Know the difference between Traditional and Roth IRAs.
Financial planning for the distant future is important no matter what age you are. If you’re in your 30s or 40s, thinking about retirement might be something that rarely crosses your mind. You’re young, so why should you think about old age? Taking into consideration that 50 percent of households are at risk of not having enough money to keep their lifestyle when they reach retirement, taking the matter into your own hands early on by opening an IRA is an intelligent move that you’ll be thanking yourself for when you retire.
Before you open an IRA account you will need to choose between the two types: a traditional IRA or a Roth IRA. In this article, you will learn what Traditional and Roth IRAs are and how to choose the best one for your retirement.
What Are Traditional and Roth IRAs
IRA stands for Individual Retirement Arrangement but often interchanged with the word account. It’s an IRS specific arrangement offering multiple accounts to invest a part of your income so you can use it when you retire. The reason why you should open an IRA is that you will have some pretty sweet tax advantages, the kind that you won’t get with the regular savings account.
The traditional IRA is the individual retirement account that keeps your investments free from taxes on capital gains. You will have to pay income taxes when you withdraw money from the traditional IRA once you retire.
If you choose a Roth IRA your contributions will not be tax-deductible, but it will allow you to invest your money after taxes, up to a certain amount each year. The earnings and withdrawals from the Roth IRA are tax-free after age 59½.
You should know that an IRA has a contribution limit. The contribution limit for 2021 is $6,000 if you’re younger than 50. If you’re 50 or older than that the limit is $7,000.
How to Choose Your IRA: Pros and Cons
The best way to know how to choose your IRA is to see the differences between a traditional IRA and a Roth IRA, which we’ll detail below.
Tax bracket. You should think about how your tax rate will be in the future: will it be higher or lower? A Roth IRA will be better for you if the tax bracket in retirement is higher because you get the delayed tax benefits. A traditional IRA is best for people with a lower tax rate in retirement because of the capital gains taxes being deferred.
Eligibility. Besides the contribution limit we talked about, you should also know that the Roth IRA comes with an income limit, meaning that depending on your income you might be eligible for a Roth IRA or not. The income limit of a Roth IRA for 2021 is $140,000 if you’re a single filer and $208,000 for joint filers (together with your spouse).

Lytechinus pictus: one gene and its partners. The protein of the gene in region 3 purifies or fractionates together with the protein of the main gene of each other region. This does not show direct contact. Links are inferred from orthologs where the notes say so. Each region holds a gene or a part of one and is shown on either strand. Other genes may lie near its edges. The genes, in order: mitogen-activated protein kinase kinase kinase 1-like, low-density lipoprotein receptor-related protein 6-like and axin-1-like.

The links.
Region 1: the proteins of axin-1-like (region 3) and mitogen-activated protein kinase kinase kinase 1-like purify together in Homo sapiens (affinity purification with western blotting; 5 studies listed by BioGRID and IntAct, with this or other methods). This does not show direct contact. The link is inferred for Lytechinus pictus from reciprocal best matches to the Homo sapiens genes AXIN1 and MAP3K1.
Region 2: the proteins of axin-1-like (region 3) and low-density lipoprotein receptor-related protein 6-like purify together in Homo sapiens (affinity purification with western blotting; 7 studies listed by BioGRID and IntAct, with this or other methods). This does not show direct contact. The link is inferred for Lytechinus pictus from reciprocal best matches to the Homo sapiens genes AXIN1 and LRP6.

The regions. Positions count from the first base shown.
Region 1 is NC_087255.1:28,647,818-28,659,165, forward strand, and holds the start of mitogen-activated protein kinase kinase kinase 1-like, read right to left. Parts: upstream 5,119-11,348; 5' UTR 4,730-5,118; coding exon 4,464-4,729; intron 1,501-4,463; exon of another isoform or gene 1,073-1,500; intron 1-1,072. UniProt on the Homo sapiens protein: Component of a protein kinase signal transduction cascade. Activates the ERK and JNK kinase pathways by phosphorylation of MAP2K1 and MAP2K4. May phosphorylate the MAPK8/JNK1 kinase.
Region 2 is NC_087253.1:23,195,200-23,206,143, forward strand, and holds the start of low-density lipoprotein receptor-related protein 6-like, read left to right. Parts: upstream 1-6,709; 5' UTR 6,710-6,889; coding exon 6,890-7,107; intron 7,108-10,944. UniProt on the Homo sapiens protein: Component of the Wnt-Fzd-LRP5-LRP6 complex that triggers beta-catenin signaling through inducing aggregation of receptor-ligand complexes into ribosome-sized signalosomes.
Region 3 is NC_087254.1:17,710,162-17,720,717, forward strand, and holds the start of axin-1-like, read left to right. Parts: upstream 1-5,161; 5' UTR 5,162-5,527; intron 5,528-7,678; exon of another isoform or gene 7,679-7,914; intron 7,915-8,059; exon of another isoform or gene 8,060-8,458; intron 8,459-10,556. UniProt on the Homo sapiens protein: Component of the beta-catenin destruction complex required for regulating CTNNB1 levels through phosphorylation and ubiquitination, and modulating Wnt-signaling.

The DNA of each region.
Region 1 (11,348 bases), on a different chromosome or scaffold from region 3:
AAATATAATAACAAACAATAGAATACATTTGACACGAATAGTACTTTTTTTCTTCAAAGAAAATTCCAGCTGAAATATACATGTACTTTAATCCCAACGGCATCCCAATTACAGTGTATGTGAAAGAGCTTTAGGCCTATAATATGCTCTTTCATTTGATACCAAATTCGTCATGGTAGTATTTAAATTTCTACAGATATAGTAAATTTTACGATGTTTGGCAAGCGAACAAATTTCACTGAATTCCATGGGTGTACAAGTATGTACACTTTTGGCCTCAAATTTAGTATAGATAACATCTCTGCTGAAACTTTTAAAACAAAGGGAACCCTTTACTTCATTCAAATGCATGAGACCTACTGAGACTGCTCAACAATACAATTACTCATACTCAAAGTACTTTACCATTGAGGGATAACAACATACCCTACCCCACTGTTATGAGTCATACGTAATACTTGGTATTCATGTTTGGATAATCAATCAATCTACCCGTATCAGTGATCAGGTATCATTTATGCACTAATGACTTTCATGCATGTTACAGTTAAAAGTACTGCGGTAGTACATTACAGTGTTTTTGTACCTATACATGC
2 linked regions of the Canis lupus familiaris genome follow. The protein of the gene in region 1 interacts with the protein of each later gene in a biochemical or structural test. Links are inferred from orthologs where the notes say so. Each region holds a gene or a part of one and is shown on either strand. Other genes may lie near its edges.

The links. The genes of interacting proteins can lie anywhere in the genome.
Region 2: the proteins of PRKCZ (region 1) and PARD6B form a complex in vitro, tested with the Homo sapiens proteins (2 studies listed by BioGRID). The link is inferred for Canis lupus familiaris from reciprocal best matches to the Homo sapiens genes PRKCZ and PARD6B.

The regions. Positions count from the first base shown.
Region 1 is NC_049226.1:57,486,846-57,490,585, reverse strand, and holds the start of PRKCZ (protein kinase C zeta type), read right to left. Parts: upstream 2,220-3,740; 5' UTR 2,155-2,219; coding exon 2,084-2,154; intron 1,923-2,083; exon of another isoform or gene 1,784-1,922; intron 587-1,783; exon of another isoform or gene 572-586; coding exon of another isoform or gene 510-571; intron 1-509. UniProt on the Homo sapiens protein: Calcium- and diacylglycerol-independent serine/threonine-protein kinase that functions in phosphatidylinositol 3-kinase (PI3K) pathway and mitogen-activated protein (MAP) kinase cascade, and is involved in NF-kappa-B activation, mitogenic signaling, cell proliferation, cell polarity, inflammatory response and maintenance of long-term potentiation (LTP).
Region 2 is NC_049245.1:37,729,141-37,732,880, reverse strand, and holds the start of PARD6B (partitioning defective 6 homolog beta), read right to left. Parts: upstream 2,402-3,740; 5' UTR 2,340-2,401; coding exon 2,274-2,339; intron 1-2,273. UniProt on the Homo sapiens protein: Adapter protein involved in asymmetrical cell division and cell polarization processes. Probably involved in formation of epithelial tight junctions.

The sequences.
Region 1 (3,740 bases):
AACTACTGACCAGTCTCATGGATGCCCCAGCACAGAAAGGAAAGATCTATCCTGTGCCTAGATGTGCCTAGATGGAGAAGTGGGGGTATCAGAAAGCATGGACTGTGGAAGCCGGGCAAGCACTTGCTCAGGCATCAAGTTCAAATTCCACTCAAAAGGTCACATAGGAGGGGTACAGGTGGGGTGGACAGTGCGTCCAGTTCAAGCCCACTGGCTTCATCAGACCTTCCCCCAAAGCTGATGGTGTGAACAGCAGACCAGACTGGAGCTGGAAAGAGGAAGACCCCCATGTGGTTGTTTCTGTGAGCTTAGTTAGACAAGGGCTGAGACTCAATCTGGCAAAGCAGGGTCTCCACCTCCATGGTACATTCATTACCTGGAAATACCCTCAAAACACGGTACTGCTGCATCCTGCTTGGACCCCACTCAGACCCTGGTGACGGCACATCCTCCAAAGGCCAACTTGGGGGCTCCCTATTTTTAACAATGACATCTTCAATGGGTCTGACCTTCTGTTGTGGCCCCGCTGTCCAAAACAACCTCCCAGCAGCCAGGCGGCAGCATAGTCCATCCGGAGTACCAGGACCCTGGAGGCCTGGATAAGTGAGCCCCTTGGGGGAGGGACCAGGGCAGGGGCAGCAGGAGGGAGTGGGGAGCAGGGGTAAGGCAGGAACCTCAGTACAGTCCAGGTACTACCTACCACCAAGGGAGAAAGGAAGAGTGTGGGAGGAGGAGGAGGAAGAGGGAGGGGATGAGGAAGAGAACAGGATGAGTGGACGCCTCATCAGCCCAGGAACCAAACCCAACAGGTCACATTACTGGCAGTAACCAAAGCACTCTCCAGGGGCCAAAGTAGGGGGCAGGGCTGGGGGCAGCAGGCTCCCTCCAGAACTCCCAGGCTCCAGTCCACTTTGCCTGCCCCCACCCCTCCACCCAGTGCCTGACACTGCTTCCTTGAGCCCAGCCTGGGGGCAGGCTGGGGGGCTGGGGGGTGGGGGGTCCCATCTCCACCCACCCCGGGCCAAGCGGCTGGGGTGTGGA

Now let’s take a look at the key benefits and the cons when choosing a Roth IRA and a traditional IRA, so you can see the differences that can make your retirement life smoother from a financial perspective.
Roth IRA benefits (pros)
- Because your contributions in a Roth IRA are made with the money left after you paid taxes, the potential earnings will see growth without taxes.
- You can withdraw your money from a Roth IRA without taxes and penalties any time, without stating a reason. You can do this only if you made your first contribution at least 5 years ago or if your age is 59½. We recommend that you refrain from going into your retirement savings account unless it’s an emergency that you don’t have a backup plan for.
- It’s not mandatory to withdraw a minimum amount from a Roth IRA no matter what age you are.
- You can keep your money in your Roth IRA for as long as you wish in order to grow without being taxed.
- You get more savings after tax in retirement.
Roth IRA cons
- You can’t apply for a Roth IRA if your income is higher than the limit accepted, as detailed previously.
- You don’t get immediate tax benefits when making contributions.
- If you want to withdraw your earnings (not savings) early you might have to pay a penalty of 10% or income taxes, unless there’s an exception.
Traditional IRA benefits
- You can use your money without any penalty after age 59½.
- Your potential earnings will grow tax-deferred.
- You’re not taxed until you reach retirement and you withdraw the money.
- There is no income limit.
- Your contributions can reduce the taxable income in the year they were made. That is if they are deductible.
Traditional IRA cons
- If you take money out of a traditional IRA before the retirement age you will have to pay income taxes on gains and taxable contributions.
- Early withdrawal will also cost you a 10% penalty.
- After age 72 you will need to withdraw a minimum amount of money.
If you want to have a financial cozy retirement, it’s time to think about opening an individual retirement account. And if you want to learn more about your retirement financial options we are here to help you reach your goals.